5 When might you want to have an FAC? Small incidents or large—make it scalable Whenever more than one family group is impacted by an incident When press may be involved When those impacted might need additional services from multiple providers-create “one stop” assistance

6 Establishing a Family Assistance Center Location Press Security Check-In process Staff credentials EOC Spontaneous volunteers and donations Agencies Involved

7 Agencies Involved at Virginia Tech FAC Virginia Department of Social Services (ESF 6) Virginia Department of Criminal Justice Services Virginia Department of Emergency Management Virginia CICF American Red Cross Mental Health Agencies Chaplains/Ministers Rep from Funeral Director’s Association Rep from Medical Examiner’s Office Massage Therapists Therapy Dogs University Staff Law Enforcement Victim/Witness Staff Medical/Rescue Squad

8 What does family assistance provide? For Families Information Consistency Way to manage expectations Place/people to get answers Safety (from public and media) Move through grief process Reduces stress/anxiety For Industry/Government “The right thing to do” Humanitarian/ethical Provide consistent message Manage expectations for public Public image – Source NTSB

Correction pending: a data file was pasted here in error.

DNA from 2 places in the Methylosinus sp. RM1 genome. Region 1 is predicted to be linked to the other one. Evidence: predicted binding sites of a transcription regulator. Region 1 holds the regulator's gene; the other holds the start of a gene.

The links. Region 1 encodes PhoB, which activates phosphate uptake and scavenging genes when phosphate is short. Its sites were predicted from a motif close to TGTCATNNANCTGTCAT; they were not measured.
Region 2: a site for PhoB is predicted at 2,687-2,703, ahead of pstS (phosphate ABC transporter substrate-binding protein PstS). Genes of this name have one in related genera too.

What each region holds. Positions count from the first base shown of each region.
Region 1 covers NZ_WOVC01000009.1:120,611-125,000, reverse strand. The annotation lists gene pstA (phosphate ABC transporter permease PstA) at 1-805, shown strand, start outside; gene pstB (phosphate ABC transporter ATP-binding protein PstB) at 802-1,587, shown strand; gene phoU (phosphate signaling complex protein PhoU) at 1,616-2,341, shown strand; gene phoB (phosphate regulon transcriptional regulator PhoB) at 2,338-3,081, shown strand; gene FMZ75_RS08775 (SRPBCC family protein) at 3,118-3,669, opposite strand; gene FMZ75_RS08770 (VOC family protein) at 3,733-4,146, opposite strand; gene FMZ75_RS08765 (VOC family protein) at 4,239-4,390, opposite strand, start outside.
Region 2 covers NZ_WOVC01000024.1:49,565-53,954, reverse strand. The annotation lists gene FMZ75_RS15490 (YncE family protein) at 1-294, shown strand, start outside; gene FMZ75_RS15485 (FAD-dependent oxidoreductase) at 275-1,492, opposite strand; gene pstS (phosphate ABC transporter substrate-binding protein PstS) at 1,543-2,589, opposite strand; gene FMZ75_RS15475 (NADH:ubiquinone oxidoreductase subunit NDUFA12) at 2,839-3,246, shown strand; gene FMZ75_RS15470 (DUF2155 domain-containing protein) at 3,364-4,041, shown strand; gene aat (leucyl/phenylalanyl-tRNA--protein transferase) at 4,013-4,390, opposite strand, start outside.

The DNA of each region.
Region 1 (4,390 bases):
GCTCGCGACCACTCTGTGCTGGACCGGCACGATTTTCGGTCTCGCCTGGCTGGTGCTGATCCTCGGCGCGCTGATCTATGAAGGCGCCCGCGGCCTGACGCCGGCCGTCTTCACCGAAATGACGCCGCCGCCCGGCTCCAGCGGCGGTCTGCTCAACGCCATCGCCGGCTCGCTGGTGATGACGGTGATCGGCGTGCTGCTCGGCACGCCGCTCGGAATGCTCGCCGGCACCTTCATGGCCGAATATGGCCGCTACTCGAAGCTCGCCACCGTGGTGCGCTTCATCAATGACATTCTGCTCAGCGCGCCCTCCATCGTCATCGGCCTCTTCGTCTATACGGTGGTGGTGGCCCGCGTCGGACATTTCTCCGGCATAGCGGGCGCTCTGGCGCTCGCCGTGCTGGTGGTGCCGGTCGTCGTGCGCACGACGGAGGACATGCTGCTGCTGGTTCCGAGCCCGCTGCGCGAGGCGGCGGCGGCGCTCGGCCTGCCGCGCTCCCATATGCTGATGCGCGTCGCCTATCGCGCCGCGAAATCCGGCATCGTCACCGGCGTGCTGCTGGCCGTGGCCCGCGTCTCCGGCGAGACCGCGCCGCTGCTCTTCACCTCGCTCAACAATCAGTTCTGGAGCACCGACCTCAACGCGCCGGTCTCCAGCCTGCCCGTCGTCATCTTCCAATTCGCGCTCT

9 What doesn’t family assistance provide? “Closure” – Step in the grief/recovery process – “Resiliency” All the answers – Factual information when available/allowable – Information on process when no factual information available Support for all needs Elimination of legal actions – Source NTSB

10 Family Assistance Family Member Concerns Short Term Where is my loved one? Where are their belongings? Who is in charge? Where will I get information? Can I visit the accident site? How did this happen? Provision of services – Where do I get…? Long term How/where will I get information? What happens next? How can I prevent this from happening again? Memorial and anniversaries Provision of services – Where do I get…? – Source NTSB